is usually due to dead worm embolization or migration of worms to the central nervous
system, and signs variably include salivation, tachycardia, shock, dyspnea, cough or
hemoptysis, vomiting and diarrhea, syncope, dementia, ataxia, circling, head tilt,
blindness, seizures, and death. Sudden death, with little or no premonitory signs, has
been observed in approximately 23% of cases. Cats that die suddenly may appear clinically normal up to 1 hour before death.
Postmortem examination has revealed as few as two worms in cats that have died
suddenly. Postmortem examination
typically reveals pulmonary infarction with congestion and edema. Vena caval syndrome has
also been recognized in cats.
Findings in chronic FHWD may include cough, dyspnea, anorexia, weight loss, lethargy, exercise intolerance, vomiting, and signs of right-heart failure. Cough is a relatively consistent finding (>50% of cases, compared with 15% in cats with cardiorespiratory signs, but not FHWI and, when noted in cats in endemic areas, should increase the suspicion of FHWD. Likewise, dyspnea, though less specific than cough, is present in 40 to 60% of cases. The pulmonary response to in situ heartworms in cats includes type 11 cell hyperplasia and activation of pulmonary intravascular macrophages. This response, not recognized in dogs, may explain the astlima-like syndrome recognized in some cats, even after they have been cleared of D. immitis.
Physical examination is often unrewarding, although a murmur, gallop, and/or diminished or adventitial lung sounds may be noted. In addition, cats may be thin and/or dyspneic. If heart failure is present, jugular venous distention, pleural effusion, and rarely ascites are detected
Hematology. Although the presence of eosinophilia
or basophilia may increase the index of suspicion for FHWL tests for these conditions are
of limited value. This is true because these hematologic changes are transient (present at
4 to 7 months after infection) and present in only 33% of cases. In a prospective study of
cats with cardiorespiratory signs, those with FHWD were not significantly more apt to have
eosinophilia or basophilia than those not shown to be infected.
Microfilarial Tests. A definitive diagnosis of FHWl can be made by the detection of circulating microfilariae, using the modified Knott test, millipore filter, direct smear, or microhematocrit techniques. A recent literature review indicated that 36% of 45 cats with FHWD were microfilaremic, while other reports have indicated no more than 20% of infected cats are microfilaremic. This discrepancy probably reflects the fact that at the time of early reports diagnostic methods were limited to microfilarial tests and postmortem examination. While increasing the volume of blood samples, multiple testing, and drawing evening samples may increase the diagnostic efficiency of the microfilariadependent tests, the low percentage of cats that become microfilaremic, the transient nature of microfilaremia, and the low microfilarial numbers seriously limit their utility.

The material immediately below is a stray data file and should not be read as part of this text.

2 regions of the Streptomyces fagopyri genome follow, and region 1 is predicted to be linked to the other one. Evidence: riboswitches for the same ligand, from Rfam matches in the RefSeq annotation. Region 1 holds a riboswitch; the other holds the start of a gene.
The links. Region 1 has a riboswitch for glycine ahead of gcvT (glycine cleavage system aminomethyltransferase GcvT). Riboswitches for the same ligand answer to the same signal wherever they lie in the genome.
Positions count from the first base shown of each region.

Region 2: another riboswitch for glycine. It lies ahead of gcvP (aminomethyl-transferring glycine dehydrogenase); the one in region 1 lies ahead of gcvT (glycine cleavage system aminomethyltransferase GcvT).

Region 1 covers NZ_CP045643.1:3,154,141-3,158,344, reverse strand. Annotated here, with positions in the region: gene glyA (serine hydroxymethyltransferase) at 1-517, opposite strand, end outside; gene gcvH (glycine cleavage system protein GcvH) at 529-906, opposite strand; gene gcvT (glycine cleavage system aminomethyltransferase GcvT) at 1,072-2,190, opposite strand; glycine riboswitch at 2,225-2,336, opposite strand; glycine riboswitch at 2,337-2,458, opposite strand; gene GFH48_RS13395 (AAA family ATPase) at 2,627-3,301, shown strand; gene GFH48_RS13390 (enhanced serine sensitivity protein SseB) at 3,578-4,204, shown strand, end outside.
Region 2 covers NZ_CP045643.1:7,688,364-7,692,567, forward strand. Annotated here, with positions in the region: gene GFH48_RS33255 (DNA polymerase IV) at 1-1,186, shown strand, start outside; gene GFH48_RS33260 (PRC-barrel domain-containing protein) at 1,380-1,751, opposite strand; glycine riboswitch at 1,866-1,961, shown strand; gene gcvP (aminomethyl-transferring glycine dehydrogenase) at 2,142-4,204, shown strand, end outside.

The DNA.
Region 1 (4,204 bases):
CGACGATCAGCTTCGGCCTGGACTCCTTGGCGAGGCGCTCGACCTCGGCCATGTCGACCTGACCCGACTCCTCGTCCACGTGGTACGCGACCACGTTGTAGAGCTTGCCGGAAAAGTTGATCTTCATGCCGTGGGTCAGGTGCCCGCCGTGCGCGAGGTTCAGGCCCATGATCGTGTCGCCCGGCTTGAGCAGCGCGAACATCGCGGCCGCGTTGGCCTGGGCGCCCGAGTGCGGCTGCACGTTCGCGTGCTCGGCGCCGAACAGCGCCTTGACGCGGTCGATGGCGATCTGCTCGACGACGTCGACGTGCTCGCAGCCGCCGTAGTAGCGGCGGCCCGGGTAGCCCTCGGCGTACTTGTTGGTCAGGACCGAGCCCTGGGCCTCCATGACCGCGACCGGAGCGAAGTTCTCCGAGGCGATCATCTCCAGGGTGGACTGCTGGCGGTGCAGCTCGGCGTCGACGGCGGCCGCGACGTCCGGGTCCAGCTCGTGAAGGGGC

Radiography. Radiographic findings of FHWD include enlarged caudal pulmonary arteries, often with ill-defined margins; pulmonary parenchymal changes, including focal or diffuse infiltrates (interstitial, bronchointerstitial, or even alveolar); perivascular density; and, occasionally, atelectasis or pleural effusion. Pulmonary hyperinflation and right-heart enlargement may also be evident. Thoracic radiography has been suggested as an excellent screening test for FHWD. However, while often helpful, thoracic radiography is neither sensitive nor specific in making the diagnosis of FHWD. The single most sensitive radiographic criterion (left caudal pulmonary artery diameter greater than 1.6 times that of the ninth rib at the ninth intercostal space) can be identified in only 53% of cases and may also be noted in cats with heart failure, but not FHWI. Likewise, pulmonary parenchymal changes are only detectable radiographically in approximately 50% of natural cases. Even though most cats with clinical signs have some radiographic abnormality, the findings are not specific for FHWD, are variable, and are often transient. Lastly, radiographic abnormalities have been detected in experimentally exposed cats that ultimately resisted heartworm maturation and were negative on postmortem examination (i.e., false-positive). On the other hand, pulmonary angiography can be used to make a definitive diagnosis by the demonstration of radiolucent intravascular "foreign bodies," as well as enlarged, tortuous, and blunted pulmonary arteries.
A,Thoracic radiograph from a cat with
mild radiographic signs of heartworm disease. Note the right caudal pulmonary artery